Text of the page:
`options(polyform=FALSE) # revert to default`

A *derivation* \(D\) of an algebra \({\mathcal A}\) is a linear operator that satisfies \(D(d_1d_2)=d_1D(d_2) + D(d_1)d_2\), for every \(d_1,d_2\in{\mathcal A}\). If a derivation is of the form \(D(d) = [d,f] = df-fd\) for some fixed \(f\in{\mathcal A}\), we say that \(D\) is an *inner* derivation:

\[ D(d_1d_2) = d_1d_2f-fd_1d_2 = d_1d_2f-d_1fd_2 + d_1fd_2-fd_1d_2 = d_1(d_2f-fd_2) + (d_1f-fd_1)d_2 = d_1D(d_2) + D(d_1)d_2 \]

Dirac showed that all derivations are inner derivations for some \(f\in{\mathcal A}\). The package supports derivations:

```
f <- rweyl()
D <- as.der(f) # D(x) = xf-fx
```

Then

```
d1 <- rweyl()
d2 <- rweyl()
D(d1*d2) == d1*D(d2) + D(d1)*d2
```

`## [1] TRUE`

In the package, the product is customisable. In general, product `a*b`

[where `a`

and `b`

are `weyl`

objects] is dispatched to the following sequence of functions:

`weyl_prod_multivariate_nrow_allcolumns()`

`weyl_prod_multivariate_onerow_allcolumns()`

`weyl_prod_multivariate_onerow_singlecolumn()`

`weyl_prod_univariate_onerow()`

`weyl_prod_helper3()`

[default]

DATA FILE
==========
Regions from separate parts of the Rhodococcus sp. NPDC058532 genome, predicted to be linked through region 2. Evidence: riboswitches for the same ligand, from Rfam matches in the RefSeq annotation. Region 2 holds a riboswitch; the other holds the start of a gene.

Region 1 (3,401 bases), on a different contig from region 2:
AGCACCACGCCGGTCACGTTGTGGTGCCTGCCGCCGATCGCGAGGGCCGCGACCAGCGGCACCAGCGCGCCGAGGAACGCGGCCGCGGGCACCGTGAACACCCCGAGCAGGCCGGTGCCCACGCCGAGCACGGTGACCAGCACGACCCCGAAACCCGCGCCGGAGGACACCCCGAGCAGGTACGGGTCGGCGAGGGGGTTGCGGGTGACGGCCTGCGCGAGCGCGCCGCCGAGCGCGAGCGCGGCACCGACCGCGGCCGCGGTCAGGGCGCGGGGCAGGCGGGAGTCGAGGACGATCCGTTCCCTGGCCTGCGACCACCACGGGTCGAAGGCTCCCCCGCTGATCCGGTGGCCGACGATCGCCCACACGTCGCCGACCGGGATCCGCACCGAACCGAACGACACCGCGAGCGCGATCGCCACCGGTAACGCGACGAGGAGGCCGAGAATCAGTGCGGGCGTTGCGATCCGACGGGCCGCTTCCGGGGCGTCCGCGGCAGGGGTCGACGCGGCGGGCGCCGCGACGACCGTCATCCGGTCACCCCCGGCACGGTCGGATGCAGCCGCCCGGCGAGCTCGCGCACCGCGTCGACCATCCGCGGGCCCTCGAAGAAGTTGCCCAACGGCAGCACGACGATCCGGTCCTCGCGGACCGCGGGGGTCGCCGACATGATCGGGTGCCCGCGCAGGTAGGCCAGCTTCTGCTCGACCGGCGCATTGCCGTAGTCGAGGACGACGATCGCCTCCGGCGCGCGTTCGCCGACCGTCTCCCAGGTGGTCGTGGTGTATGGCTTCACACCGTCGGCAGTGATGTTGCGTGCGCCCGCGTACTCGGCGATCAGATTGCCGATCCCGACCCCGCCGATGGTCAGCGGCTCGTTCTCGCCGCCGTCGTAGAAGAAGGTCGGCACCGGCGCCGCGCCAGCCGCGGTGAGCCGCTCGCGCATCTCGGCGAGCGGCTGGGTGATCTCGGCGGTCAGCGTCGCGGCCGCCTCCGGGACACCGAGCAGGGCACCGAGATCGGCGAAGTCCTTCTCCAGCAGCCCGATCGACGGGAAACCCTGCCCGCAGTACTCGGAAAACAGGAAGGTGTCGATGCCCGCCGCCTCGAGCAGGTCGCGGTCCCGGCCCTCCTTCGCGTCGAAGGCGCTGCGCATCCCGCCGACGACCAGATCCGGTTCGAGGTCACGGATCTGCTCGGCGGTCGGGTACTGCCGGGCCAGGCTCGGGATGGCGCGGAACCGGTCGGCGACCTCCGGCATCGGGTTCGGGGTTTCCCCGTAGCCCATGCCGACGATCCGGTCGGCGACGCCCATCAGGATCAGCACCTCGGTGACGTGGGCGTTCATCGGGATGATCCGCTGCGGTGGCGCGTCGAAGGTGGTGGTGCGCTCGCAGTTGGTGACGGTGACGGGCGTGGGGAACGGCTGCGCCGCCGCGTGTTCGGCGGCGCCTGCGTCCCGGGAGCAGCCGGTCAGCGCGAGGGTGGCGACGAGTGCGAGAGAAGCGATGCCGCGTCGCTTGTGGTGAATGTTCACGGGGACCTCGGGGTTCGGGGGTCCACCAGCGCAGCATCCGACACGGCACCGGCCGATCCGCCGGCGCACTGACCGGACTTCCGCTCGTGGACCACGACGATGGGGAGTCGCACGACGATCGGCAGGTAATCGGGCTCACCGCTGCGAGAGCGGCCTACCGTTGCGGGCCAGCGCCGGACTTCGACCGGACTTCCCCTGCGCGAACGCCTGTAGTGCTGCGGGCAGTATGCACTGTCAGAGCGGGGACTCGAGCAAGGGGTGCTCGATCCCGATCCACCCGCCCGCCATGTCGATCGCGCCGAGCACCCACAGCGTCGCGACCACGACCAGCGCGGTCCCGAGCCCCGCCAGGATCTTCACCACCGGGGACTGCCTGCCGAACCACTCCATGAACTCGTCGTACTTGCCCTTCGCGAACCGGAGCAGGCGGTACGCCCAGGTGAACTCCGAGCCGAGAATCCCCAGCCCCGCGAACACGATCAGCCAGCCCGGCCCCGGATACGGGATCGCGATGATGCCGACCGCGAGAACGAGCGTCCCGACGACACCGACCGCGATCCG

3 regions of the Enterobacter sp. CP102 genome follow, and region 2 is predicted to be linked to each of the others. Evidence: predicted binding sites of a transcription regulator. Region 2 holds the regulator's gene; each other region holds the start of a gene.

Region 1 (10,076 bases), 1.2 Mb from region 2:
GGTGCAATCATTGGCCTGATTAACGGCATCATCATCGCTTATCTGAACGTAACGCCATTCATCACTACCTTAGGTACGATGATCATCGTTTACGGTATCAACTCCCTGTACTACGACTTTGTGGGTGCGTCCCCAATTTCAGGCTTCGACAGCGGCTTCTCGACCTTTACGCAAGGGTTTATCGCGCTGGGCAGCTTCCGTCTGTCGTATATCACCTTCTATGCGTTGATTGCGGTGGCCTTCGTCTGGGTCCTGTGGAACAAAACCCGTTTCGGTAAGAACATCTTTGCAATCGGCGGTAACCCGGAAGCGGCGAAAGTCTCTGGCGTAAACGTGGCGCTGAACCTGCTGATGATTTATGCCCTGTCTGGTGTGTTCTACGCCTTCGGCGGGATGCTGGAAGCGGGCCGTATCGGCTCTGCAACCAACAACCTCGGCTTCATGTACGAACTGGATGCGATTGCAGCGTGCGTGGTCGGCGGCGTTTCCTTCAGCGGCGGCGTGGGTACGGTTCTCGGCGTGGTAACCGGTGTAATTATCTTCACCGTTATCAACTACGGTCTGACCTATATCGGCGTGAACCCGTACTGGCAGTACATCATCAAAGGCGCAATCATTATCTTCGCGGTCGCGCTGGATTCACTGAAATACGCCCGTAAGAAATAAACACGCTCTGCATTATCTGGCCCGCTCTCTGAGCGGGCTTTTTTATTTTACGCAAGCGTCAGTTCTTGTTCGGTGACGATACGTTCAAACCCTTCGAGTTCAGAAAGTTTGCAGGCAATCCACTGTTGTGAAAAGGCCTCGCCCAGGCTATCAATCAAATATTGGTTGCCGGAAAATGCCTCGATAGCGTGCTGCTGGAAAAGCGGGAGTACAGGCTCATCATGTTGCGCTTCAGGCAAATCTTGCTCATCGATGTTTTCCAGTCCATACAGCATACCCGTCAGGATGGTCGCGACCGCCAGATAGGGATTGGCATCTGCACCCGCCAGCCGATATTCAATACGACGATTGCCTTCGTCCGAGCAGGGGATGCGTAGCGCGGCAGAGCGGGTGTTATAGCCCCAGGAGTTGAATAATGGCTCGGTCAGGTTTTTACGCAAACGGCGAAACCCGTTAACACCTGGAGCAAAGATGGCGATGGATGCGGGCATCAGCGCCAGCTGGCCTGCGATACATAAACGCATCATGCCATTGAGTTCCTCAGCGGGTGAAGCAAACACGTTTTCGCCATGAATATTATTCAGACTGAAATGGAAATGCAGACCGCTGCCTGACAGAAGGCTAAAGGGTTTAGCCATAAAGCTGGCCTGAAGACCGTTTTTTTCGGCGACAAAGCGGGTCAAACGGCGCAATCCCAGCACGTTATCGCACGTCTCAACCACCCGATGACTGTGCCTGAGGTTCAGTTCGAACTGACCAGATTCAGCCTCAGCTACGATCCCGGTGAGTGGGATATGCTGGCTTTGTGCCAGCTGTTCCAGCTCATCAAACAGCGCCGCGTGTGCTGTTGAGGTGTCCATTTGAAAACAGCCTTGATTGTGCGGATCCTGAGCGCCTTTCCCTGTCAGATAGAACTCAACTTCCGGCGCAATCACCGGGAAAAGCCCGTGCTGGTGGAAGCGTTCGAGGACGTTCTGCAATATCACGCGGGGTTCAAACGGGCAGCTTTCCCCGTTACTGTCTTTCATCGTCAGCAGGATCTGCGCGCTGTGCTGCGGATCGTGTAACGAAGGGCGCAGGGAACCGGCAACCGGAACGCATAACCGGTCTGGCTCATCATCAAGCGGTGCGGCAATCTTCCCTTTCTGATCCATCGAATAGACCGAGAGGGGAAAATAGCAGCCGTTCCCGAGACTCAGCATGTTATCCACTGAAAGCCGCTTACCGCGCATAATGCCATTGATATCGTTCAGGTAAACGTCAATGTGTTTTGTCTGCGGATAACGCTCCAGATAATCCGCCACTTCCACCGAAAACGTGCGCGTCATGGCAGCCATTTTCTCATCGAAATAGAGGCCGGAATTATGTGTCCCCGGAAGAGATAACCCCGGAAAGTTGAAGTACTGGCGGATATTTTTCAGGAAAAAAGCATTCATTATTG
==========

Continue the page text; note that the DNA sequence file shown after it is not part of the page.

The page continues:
In the above, “univariate” means “generated by \(\left\lbrace x,\partial_x\right\rbrace\)” [so the corresponding `spray`

object has *two* columns]; and “multivariate” means that the algebra is generated by more than one variable, typically something like \(\left\lbrace x,y,z,\partial_x,\partial_y,\partial_z\right\rbrace\).

The penultimate function `weyl_prod_univariate_onerow()`

is sensitive to option `prodfunc`

which specifies the recurrence relation used. This defaults to `weyl_prod_helper3()`

:

`weyl_prod_helper3`

```
## function (a, b, c, d)
## {
## f <- function(r) {
## factorial(r) * choose(b, r) * choose(c, r)
## }
## ind <- numeric(0)
## val <- numeric(0)
## for (r in 0:b) {
## ind <- rbind(ind, c(a + c - r, b + d - r))